Re: Worried about mis diagnosed labrum tear
i would most definitely obtain a second opinion here before really consenting to anything. it really doesn't appear that the ortho you are seeing now really fully understands your condition or situation right now. and is not even trying to explain why you may be having pain where you are away from the injury site. did he say anything at all about that to you? while your tear may be in a different place than your pain,in some cases,depending upon mostly what actually is involved,you can have whats called "referred pain' to other areas where there is not an actual injury. its all in how the nerves run and what got affected.
a good ortho can tell alot by simply doing range of motion testing on you. this would just show what is working and how well when he moves your arm in certain posistions. i just went thru my own shoulder hell with a rotator cuff repair.believe me,i feel your pain. between the MRI and the ROM,and actually LISTENING to the patients complaints of pain or inability to move or pain upon movements,any 'good' ortho would pretty much know whats up. i just think you may need a 'better" orthosurgeron. it never hurts to obtain second opinions. espescially in your particular case.
it could be that the ortho IS actually noting what you said about injury vs where your pain presents,and is planning on doing an arthroscope of the whole area anyways but is just not mentioning that to you? quite frankly,most surgeons really are not the best conversationalists around,believe me,i have had to have seven surgeries since 01.
what the arthoscopic type surgeries that orthos do(this was part of my recent surgery too)is while they are doing whatever actual repairs,they will also scope out other areas too and take good looks around at things just to make certain everything else,espescially where the patient has complained of having direct pain,is okay or is in need of repairs as well. in most cases,these types of surgeries are not just a straight,"we are going to fix this and only this" type of a surgery. not when it surrounds any type of actual joint. they usually check out the joint areas pretty thoroughly just becasue so many different structures are invloved in making the joint work properly,you know what i mean? my ortho did this with both my knee surgeries and my shoulder decomp and repair surgery.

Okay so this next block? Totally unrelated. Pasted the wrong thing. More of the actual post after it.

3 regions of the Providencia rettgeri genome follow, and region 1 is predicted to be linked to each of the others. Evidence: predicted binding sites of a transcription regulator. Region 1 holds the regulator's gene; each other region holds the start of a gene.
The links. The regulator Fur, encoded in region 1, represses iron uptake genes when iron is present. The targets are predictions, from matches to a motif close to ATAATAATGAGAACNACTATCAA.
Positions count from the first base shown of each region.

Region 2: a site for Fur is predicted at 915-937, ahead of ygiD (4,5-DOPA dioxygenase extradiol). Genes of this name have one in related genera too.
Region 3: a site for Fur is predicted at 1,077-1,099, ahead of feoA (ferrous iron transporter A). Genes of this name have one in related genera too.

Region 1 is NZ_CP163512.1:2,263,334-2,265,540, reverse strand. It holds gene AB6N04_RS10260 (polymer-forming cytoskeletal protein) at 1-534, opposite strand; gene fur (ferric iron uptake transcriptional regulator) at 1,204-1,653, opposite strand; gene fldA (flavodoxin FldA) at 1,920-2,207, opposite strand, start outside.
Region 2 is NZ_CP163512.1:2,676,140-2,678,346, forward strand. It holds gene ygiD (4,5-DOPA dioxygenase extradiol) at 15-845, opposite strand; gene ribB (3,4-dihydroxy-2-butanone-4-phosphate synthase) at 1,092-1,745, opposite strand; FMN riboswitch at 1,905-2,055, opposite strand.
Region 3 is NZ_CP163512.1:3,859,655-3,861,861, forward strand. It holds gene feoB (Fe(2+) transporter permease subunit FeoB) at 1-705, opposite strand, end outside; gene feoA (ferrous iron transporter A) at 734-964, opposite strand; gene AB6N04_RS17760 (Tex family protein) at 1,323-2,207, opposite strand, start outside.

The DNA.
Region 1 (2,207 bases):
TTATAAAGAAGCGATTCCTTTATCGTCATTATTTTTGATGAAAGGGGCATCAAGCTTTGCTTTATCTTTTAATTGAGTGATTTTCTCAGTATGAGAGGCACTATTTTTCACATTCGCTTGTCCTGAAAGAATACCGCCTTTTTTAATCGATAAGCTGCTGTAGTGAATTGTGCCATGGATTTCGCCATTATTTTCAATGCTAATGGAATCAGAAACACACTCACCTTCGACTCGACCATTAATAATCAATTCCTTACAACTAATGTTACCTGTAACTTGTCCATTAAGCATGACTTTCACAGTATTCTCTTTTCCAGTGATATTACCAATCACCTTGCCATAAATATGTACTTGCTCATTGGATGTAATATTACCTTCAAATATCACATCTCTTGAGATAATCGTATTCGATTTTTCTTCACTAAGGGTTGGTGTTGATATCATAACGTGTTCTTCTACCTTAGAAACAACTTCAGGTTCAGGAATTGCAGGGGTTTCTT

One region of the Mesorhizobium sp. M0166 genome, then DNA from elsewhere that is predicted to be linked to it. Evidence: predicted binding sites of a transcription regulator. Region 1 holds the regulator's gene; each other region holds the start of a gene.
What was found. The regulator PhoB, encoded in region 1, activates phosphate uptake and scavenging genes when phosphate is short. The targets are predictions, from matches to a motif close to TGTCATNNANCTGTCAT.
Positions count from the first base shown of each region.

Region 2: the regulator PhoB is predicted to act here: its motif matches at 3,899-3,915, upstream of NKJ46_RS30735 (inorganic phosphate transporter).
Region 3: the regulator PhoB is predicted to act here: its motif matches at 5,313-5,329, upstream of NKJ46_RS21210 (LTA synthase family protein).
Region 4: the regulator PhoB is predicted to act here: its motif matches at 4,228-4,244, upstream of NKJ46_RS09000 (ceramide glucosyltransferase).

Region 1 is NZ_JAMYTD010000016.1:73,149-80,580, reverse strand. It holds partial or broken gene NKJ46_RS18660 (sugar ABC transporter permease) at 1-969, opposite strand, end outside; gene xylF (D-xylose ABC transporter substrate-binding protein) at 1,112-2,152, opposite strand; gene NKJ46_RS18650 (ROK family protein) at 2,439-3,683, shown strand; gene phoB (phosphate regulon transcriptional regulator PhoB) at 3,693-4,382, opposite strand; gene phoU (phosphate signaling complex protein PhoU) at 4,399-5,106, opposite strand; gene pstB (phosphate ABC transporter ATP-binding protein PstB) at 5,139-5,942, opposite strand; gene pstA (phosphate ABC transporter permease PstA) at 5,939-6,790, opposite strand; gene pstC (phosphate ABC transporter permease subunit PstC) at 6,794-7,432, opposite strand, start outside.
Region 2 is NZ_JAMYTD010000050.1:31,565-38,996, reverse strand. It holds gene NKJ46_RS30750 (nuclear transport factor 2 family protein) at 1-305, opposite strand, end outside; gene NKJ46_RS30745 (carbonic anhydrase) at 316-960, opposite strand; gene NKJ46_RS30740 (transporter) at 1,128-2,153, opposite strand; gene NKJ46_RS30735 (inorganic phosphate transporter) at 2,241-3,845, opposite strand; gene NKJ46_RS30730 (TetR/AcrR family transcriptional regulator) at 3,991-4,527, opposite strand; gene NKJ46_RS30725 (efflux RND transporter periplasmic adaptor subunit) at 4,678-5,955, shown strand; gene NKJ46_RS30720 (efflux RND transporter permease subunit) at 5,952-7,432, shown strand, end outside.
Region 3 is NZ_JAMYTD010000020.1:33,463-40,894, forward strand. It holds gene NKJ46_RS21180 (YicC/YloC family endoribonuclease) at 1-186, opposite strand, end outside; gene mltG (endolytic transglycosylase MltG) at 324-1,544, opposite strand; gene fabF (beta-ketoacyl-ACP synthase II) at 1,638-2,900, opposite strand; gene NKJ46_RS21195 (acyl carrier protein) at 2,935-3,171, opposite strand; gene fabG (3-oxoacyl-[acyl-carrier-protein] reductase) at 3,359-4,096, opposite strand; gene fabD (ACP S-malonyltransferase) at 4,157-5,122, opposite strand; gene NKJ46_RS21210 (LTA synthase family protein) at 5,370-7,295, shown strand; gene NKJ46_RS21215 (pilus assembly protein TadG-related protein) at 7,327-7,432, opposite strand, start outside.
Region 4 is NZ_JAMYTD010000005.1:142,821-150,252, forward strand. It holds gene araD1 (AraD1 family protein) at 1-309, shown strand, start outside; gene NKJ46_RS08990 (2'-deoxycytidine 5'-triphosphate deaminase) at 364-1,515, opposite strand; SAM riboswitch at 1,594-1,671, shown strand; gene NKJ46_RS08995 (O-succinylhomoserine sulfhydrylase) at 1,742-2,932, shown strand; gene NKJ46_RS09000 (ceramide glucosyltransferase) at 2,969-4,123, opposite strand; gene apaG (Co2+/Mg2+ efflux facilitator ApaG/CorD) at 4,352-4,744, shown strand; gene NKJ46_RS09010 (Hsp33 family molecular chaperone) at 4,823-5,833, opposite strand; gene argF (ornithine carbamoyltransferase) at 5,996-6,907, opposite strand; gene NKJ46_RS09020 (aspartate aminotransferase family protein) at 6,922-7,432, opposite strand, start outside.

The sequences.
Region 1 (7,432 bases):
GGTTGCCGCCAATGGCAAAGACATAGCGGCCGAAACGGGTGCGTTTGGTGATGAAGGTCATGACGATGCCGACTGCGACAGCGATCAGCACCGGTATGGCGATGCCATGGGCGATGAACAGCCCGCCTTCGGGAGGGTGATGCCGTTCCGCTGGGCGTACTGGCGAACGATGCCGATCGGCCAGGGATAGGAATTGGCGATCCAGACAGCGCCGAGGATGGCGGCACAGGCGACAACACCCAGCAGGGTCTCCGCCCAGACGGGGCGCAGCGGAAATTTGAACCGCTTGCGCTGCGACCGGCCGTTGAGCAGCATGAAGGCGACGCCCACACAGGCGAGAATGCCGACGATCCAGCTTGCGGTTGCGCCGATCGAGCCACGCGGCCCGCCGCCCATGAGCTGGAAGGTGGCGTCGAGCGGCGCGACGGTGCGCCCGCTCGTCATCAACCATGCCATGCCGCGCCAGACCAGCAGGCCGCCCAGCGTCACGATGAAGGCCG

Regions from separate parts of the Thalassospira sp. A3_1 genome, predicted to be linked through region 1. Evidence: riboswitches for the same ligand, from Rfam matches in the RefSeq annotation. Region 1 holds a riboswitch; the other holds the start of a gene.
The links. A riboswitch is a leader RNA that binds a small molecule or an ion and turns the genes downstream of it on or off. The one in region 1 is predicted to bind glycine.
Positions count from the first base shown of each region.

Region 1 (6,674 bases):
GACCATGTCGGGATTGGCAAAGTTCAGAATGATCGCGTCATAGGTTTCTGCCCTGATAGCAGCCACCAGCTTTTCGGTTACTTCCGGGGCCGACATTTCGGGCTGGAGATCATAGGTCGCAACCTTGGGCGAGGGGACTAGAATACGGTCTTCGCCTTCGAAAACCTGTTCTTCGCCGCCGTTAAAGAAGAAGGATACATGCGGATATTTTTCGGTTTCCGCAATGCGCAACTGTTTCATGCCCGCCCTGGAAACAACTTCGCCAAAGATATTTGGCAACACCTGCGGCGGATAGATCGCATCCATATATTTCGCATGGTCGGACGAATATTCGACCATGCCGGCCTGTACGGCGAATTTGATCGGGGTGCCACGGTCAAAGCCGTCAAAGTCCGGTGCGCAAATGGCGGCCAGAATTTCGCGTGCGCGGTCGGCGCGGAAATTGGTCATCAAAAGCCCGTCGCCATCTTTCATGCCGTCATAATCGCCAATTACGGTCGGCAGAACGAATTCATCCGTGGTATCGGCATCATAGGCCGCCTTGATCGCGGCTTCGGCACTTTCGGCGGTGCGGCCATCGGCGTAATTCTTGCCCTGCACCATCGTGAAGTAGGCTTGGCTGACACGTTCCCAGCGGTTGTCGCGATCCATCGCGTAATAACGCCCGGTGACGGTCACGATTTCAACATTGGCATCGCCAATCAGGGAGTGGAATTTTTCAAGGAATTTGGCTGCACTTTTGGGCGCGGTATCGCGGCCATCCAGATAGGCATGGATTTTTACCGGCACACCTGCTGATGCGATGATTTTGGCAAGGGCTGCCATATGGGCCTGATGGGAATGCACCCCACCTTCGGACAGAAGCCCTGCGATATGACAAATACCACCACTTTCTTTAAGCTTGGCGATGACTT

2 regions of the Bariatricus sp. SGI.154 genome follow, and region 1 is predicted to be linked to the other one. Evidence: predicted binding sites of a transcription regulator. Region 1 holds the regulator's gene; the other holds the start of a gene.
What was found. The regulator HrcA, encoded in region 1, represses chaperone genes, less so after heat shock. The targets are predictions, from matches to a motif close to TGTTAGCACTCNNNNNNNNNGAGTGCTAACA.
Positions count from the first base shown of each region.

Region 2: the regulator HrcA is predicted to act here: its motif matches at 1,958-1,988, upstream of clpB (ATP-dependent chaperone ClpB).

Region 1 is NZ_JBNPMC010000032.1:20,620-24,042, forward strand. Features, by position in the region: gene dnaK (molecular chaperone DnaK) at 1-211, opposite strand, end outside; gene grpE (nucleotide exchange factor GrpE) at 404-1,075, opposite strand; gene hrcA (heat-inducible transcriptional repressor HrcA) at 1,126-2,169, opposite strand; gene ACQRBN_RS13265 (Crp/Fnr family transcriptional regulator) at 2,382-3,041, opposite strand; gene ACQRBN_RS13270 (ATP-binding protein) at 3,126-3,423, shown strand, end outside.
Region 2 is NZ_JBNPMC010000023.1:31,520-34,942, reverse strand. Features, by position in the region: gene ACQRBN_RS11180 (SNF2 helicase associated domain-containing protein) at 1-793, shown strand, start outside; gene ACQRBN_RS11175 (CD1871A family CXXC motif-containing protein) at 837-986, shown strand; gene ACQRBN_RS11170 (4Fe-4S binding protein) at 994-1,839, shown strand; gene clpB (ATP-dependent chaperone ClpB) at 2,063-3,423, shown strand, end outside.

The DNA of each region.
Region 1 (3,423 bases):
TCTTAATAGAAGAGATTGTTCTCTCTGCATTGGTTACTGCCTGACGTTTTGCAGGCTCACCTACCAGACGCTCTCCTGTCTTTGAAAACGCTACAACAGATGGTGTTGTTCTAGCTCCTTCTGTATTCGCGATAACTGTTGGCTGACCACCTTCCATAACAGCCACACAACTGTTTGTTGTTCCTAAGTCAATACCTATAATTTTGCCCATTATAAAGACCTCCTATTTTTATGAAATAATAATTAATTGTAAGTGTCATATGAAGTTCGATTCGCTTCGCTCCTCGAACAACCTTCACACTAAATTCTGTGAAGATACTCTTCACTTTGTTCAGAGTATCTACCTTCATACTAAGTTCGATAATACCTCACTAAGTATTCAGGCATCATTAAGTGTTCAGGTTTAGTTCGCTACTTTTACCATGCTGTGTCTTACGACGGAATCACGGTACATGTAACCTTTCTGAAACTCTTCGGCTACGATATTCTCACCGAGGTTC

you DO in most cases have the option to just seek out a second opinion when considering any type of surgery. but i do think just asking this particular surgeon just what he plans to actually do with yours would be the best way to go for now. if you do not like the answers or you just really don;t 'feel" that he really is addressing your concerns about your pain and injury issues,move onto another. there are good surgeons and bad surgeons. i have had the benefit and misfortune of having both at some point. after asking all the right questions it just really comes down to your overall 'gut feeling' about the surgeon. some are really great but suck at actually simply expressing themselves or actually talking to people(there is a good reason some people become surgeons).
but no matter what,you DO have the absolute right to know just exactly what is going to take place during any surgery. its called informed consent, they HAVE TO tell you what the surgery will actually involve,its the law. i do wish you luck with this. please let me know what you find out,K? FB
11-20-01,placement of hardware for failed fusion
9-22-03,removal of cavernous hemangioma that was inside spinal cord. Neuro damage to L hand L leg and R leg.